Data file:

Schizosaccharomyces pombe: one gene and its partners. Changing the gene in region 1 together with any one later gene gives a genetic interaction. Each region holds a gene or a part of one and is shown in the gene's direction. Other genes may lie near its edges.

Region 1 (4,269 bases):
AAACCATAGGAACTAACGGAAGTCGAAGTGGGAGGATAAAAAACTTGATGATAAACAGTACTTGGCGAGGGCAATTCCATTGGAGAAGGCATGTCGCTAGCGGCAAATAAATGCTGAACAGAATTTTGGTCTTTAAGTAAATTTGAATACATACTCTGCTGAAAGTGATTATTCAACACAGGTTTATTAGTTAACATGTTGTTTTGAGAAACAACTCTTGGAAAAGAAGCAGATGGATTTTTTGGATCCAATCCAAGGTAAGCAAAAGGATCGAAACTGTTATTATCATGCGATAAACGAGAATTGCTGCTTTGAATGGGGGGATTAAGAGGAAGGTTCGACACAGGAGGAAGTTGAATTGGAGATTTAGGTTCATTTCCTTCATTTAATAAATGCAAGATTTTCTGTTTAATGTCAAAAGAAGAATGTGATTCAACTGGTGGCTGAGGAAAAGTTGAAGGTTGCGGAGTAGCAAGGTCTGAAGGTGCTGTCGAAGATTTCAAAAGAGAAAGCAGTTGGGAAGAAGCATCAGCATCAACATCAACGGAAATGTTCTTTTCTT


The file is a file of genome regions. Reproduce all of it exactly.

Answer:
Schizosaccharomyces pombe: one gene and its partners. Changing the gene in region 1 together with any one later gene gives a genetic interaction. Each region holds a gene or a part of one and is shown in the gene's direction. Other genes may lie near its edges.

Region 1 (4,269 bases):
AAACCATAGGAACTAACGGAAGTCGAAGTGGGAGGATAAAAAACTTGATGATAAACAGTACTTGGCGAGGGCAATTCCATTGGAGAAGGCATGTCGCTAGCGGCAAATAAATGCTGAACAGAATTTTGGTCTTTAAGTAAATTTGAATACATACTCTGCTGAAAGTGATTATTCAACACAGGTTTATTAGTTAACATGTTGTTTTGAGAAACAACTCTTGGAAAAGAAGCAGATGGATTTTTTGGATCCAATCCAAGGTAAGCAAAAGGATCGAAACTGTTATTATCATGCGATAAACGAGAATTGCTGCTTTGAATGGGGGGATTAAGAGGAAGGTTCGACACAGGAGGAAGTTGAATTGGAGATTTAGGTTCATTTCCTTCATTTAATAAATGCAAGATTTTCTGTTTAATGTCAAAAGAAGAATGTGATTCAACTGGTGGCTGAGGAAAAGTTGAAGGTTGCGGAGTAGCAAGGTCTGAAGGTGCTGTCGAAGATTTCAAAAGAGAAAGCAGTTGGGAAGAAGCATCAGCATCAACATCAACGGAAATGTTCTTTTCTT